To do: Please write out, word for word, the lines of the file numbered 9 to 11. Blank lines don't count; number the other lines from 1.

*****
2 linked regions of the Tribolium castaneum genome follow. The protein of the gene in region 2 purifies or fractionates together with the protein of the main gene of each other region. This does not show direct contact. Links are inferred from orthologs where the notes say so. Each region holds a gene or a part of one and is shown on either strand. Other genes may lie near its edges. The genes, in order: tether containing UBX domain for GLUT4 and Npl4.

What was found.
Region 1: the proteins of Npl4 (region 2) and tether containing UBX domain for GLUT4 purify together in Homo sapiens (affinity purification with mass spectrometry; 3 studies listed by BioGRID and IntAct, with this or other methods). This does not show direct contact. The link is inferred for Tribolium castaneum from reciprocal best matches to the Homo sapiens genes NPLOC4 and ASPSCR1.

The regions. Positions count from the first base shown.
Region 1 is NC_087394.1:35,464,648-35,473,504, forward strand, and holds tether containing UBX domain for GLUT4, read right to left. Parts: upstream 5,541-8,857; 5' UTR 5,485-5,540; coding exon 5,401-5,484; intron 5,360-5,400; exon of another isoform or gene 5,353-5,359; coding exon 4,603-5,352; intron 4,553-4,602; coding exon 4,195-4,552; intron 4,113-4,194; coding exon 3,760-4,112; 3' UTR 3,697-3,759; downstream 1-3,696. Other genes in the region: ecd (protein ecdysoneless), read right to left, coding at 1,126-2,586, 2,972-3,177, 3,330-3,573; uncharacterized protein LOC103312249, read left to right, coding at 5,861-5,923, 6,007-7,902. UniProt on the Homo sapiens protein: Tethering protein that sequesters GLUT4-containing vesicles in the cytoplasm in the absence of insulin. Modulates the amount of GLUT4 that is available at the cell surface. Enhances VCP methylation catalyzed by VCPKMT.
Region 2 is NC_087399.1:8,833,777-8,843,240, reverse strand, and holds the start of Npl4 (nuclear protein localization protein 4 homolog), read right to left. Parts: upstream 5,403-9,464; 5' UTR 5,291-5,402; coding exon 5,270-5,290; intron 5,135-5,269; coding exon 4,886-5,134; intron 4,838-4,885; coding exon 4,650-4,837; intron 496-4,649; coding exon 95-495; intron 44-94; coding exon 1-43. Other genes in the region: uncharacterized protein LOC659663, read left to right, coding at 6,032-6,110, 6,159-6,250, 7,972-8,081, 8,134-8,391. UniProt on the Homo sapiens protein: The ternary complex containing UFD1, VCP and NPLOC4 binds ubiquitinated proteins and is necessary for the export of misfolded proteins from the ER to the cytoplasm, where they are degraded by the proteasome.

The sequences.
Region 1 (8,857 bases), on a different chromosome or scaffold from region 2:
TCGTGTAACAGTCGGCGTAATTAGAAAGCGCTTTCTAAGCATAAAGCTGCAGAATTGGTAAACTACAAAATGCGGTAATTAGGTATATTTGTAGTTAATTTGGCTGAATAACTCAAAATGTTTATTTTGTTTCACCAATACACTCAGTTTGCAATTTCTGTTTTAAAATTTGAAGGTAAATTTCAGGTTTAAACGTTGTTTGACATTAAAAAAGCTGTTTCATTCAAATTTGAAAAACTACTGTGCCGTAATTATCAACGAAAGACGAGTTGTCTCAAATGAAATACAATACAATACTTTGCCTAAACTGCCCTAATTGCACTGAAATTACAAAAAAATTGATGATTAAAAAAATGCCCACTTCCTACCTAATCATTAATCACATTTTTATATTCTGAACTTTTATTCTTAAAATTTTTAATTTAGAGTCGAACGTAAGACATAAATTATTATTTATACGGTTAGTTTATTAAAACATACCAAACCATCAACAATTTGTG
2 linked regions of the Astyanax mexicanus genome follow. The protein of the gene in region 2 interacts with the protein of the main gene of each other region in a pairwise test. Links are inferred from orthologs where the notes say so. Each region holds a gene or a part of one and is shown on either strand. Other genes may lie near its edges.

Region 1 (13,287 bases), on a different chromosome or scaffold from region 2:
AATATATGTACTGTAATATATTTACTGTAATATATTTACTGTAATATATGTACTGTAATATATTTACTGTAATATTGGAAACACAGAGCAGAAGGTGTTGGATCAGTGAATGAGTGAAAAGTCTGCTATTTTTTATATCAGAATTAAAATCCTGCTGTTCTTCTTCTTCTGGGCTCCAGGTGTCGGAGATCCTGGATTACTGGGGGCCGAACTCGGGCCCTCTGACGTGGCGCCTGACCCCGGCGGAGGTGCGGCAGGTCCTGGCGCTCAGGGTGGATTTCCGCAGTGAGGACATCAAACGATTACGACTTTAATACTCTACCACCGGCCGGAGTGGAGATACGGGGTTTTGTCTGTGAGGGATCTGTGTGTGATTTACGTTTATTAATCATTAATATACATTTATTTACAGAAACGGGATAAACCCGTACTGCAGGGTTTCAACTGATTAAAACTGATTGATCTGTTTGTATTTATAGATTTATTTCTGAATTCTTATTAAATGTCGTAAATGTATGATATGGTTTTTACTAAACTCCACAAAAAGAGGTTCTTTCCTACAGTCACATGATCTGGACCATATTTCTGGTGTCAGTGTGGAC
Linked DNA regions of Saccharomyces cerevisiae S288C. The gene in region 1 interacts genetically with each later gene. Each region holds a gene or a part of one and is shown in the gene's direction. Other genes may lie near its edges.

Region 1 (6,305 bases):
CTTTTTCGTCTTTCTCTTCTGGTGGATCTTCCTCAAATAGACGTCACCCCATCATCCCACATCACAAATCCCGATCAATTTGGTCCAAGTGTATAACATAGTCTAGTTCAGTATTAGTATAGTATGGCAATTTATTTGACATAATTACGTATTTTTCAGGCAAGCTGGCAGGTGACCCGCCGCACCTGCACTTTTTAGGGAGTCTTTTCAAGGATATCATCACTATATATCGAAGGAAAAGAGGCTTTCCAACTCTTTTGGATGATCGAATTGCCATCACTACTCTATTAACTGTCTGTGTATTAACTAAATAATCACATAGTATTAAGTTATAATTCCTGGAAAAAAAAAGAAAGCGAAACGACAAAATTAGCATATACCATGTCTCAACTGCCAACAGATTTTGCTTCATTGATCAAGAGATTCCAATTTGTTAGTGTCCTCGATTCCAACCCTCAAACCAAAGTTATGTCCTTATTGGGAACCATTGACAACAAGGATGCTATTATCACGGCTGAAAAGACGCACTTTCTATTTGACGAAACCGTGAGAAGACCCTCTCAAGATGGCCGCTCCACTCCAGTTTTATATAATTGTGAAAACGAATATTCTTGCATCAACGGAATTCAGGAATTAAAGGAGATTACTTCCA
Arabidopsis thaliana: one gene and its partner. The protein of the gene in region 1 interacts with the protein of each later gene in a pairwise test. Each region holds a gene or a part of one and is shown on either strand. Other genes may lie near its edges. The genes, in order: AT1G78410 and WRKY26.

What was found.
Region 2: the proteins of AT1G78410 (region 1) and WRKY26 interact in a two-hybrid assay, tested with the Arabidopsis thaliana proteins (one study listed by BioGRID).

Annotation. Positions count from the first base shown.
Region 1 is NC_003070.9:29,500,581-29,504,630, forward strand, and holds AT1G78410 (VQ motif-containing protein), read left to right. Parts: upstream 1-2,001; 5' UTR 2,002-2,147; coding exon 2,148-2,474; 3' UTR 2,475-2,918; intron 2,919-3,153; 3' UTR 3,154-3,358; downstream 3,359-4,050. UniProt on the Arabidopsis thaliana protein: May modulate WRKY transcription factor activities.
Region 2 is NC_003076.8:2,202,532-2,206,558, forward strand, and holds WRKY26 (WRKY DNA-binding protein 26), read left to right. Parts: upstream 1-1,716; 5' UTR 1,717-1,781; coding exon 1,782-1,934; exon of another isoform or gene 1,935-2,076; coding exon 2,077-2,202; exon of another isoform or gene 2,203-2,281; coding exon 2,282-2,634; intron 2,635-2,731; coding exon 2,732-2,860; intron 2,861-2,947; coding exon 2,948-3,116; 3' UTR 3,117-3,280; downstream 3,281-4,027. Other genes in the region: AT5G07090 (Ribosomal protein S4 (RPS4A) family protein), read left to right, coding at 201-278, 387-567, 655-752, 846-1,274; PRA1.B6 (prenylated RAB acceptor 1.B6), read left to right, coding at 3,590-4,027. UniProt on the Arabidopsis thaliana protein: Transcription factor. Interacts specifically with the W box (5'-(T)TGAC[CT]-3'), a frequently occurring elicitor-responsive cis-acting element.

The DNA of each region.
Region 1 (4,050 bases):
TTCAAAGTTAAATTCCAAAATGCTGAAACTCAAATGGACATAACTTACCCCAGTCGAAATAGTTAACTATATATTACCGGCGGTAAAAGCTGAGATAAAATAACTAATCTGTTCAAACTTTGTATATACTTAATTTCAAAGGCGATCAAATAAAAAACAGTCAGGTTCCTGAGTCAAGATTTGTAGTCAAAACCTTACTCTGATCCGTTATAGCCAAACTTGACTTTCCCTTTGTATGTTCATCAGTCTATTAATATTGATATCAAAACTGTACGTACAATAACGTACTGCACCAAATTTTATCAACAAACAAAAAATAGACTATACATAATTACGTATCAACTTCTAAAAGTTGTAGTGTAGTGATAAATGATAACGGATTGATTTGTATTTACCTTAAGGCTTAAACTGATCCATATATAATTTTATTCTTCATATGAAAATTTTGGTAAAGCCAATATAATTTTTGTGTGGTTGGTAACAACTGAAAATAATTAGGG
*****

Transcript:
TCGTGTAACAGTCGGCGTAATTAGAAAGCGCTTTCTAAGCATAAAGCTGCAGAATTGGTAAACTACAAAATGCGGTAATTAGGTATATTTGTAGTTAATTTGGCTGAATAACTCAAAATGTTTATTTTGTTTCACCAATACACTCAGTTTGCAATTTCTGTTTTAAAATTTGAAGGTAAATTTCAGGTTTAAACGTTGTTTGACATTAAAAAAGCTGTTTCATTCAAATTTGAAAAACTACTGTGCCGTAATTATCAACGAAAGACGAGTTGTCTCAAATGAAATACAATACAATACTTTGCCTAAACTGCCCTAATTGCACTGAAATTACAAAAAAATTGATGATTAAAAAAATGCCCACTTCCTACCTAATCATTAATCACATTTTTATATTCTGAACTTTTATTCTTAAAATTTTTAATTTAGAGTCGAACGTAAGACATAAATTATTATTTATACGGTTAGTTTATTAAAACATACCAAACCATCAACAATTTGTG
2 linked regions of the Astyanax mexicanus genome follow. The protein of the gene in region 2 interacts with the protein of the main gene of each other region in a pairwise test. Links are inferred from orthologs where the notes say so. Each region holds a gene or a part of one and is shown on either strand. Other genes may lie near its edges.

Region 1 (13,287 bases), on a different chromosome or scaffold from region 2: